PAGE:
Dale Says

August 29, 2008

Five Steps to a Successful Retirement

Filed under: Miscellaneous — Dale @ 12:13 pm

Like everything else in life, successful retirement requires planning. Here, based on the author’s experiences, is a five-step guide to preparing for post-career happiness.

1. Have a plan.

It’s important to have a plan for how you will spend your free time after retirement. Don’t wait until you actually retire to start on your plan; instead, write it down now a little at a time as ideas come to you. “I’m going to golf” doesn’t count as a plan; neither does “we’re going to travel.” Figure out how you want to spend your days (and months and years) for the next 2-3 decades, put it in writing, and make changes until it makes sense to you. When you actually retire tinker with your plan as you see how your new life is developing.

The good news is that you (rather than your boss) get to decide how you will spend your time.

2. Include activities in your plan that will produce “meaningful” results.

Most of us were raised to do consequential things with our lives, and even after retiring you will probably find you need to feel like you are accomplishing something meaningful (besides relaxing, having fun, and traveling). Add at least one activity to your plan that will let you look back at the end of the year and know that you achieved something important.

The good news is that you get to decide what is meaningful.

3. Take on some (but not too many) challenges to acquire new skills or accomplish things you’ve always wanted to do.

All of us dream about what we would do “if we only had the time.” Well now you are going to have time. Learning to play the piano, for example, or hiking in a Brazilian rainforest are the types of activities that are possible when you have more control over your schedule.

The good news is you will have time to do whatever you want.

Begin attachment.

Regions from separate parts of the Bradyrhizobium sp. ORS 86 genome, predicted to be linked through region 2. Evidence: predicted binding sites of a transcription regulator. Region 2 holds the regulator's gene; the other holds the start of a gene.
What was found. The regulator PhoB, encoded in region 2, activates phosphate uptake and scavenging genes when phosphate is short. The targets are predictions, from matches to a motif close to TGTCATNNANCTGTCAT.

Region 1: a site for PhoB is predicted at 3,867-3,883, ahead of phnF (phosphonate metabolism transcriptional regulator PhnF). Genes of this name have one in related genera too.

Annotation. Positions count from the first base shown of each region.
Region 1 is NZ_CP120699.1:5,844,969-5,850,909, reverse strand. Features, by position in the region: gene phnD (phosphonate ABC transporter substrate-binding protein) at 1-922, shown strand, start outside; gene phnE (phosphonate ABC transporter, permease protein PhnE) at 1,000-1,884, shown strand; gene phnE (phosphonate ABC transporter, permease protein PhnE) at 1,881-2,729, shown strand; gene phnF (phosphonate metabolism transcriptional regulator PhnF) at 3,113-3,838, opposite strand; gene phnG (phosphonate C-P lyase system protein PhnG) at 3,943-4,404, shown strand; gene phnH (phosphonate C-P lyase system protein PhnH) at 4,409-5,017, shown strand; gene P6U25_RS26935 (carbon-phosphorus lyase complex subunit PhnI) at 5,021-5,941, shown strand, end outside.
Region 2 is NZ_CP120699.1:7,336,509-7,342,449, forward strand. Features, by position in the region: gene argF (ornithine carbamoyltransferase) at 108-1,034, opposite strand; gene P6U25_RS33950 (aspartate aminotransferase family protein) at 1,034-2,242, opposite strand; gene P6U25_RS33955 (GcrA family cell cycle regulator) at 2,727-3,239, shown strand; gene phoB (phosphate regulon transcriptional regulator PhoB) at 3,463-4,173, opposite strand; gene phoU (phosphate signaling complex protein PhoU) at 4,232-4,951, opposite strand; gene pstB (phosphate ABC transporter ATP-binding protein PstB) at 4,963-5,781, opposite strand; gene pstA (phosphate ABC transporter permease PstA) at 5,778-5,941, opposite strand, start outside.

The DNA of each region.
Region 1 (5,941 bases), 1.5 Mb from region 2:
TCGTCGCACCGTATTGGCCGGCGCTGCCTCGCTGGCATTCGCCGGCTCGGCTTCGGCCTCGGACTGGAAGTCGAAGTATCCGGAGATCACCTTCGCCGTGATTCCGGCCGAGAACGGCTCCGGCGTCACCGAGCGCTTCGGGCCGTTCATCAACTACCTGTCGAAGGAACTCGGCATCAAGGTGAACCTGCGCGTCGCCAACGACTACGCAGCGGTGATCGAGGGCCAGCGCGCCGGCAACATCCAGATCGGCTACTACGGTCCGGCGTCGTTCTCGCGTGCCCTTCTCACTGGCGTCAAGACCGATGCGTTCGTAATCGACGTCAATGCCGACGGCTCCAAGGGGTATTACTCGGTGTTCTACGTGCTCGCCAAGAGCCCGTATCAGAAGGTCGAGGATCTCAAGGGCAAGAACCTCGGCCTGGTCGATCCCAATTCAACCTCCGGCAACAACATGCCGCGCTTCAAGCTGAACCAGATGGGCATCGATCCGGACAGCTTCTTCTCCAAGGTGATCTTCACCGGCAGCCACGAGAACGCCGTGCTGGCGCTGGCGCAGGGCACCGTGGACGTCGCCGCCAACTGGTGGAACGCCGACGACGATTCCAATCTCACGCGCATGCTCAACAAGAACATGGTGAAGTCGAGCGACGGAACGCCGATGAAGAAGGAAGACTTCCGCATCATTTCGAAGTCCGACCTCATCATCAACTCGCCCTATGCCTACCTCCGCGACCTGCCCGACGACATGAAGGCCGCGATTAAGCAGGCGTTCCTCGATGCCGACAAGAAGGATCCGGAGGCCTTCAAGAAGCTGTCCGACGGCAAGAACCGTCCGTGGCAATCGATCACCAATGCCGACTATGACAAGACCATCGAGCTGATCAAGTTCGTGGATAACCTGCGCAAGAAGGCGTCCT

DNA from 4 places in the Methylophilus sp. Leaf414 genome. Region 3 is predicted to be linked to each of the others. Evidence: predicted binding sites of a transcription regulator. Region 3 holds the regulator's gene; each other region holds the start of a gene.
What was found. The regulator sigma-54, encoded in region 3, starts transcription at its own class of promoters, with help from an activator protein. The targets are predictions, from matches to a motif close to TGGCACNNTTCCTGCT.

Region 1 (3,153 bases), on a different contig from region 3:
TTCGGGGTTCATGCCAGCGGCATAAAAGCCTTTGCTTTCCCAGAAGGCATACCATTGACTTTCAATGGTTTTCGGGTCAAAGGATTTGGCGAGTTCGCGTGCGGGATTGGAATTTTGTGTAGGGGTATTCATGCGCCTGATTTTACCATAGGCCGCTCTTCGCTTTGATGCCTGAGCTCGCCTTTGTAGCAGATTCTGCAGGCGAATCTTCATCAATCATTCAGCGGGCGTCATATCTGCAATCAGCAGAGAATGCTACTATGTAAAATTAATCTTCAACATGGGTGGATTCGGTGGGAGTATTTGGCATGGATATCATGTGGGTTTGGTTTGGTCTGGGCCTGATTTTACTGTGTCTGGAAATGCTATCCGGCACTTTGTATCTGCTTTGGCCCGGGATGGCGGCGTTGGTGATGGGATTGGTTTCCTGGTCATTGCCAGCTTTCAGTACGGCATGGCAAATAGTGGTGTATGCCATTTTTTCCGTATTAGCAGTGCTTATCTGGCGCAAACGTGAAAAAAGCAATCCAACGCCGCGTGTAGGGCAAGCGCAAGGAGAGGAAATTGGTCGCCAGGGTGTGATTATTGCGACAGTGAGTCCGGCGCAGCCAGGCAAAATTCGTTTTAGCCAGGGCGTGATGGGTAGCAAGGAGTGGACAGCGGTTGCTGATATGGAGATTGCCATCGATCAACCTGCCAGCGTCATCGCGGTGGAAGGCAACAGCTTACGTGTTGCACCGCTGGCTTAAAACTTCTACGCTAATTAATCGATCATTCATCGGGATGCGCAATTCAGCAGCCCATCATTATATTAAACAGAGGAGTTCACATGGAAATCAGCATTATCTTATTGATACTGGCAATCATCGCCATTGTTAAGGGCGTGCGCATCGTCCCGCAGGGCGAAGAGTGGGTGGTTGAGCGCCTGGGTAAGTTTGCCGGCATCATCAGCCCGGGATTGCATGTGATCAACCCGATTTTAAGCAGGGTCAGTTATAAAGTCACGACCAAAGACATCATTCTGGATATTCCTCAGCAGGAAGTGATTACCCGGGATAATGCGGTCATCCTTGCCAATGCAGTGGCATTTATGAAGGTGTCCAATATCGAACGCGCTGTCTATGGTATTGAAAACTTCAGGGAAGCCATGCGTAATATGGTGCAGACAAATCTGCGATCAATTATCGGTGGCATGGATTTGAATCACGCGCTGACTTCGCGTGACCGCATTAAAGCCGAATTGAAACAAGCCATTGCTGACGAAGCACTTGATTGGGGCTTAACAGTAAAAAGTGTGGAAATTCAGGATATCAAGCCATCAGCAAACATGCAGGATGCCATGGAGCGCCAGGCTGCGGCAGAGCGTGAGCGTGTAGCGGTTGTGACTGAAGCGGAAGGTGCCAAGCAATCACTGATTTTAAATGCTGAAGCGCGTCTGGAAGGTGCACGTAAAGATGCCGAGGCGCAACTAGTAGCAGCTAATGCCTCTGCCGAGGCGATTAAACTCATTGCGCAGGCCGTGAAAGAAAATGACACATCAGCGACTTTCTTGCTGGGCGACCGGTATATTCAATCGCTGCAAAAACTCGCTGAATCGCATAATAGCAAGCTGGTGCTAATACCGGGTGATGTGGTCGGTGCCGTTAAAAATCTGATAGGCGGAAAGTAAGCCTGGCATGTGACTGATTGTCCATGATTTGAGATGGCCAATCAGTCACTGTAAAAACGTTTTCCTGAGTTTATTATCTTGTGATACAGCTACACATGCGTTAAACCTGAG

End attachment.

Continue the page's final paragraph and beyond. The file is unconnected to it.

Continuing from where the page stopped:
4. Be prepared for unexpected developments to force you to fine-tune your plan.

Unforeseen events like health issues, family emergencies, or friends in need could sidetrack you and force delays or changes to your retirement plan. That’s part of the deal. You might want to start an annual ritual of reviewing your plan, seeing what you were able to accomplish, and making adjustments for the next year.

The good news is you will have the time to dedicate to those situations.

5. Expect to go through your retirement savings faster than expected.

Despite careful planning and diligent saving many retirees spend more than they thought they would. Health care is a frequent culprit and inflation, travel costs, and unanticipated home repairs are others. After a year or two you may become uneasy because your income has stopped but your “outgo” hasn’t. A suggestion: at the end of each year add up your assets and see if the total is on track with where you hoped to be. If it is, you are probably doing OK.

The good news is that you will have more control over your spending and can adjust your income or expenses to get back on track.

A successful retirement requires planning, but includes a lot of good news. If you are diligent about developing and following a plan, you are likely to find (as I have) that retirement rocks!

About the author:

Dale Fehringer is a freelance writer who lives and works in San Francisco. He has been “retired” for five years and has learned that careful planning and staying active with meaningful activities is good for his mental outlook and his marriage. Dale can be reached at dalefehringer@hotmail.com.

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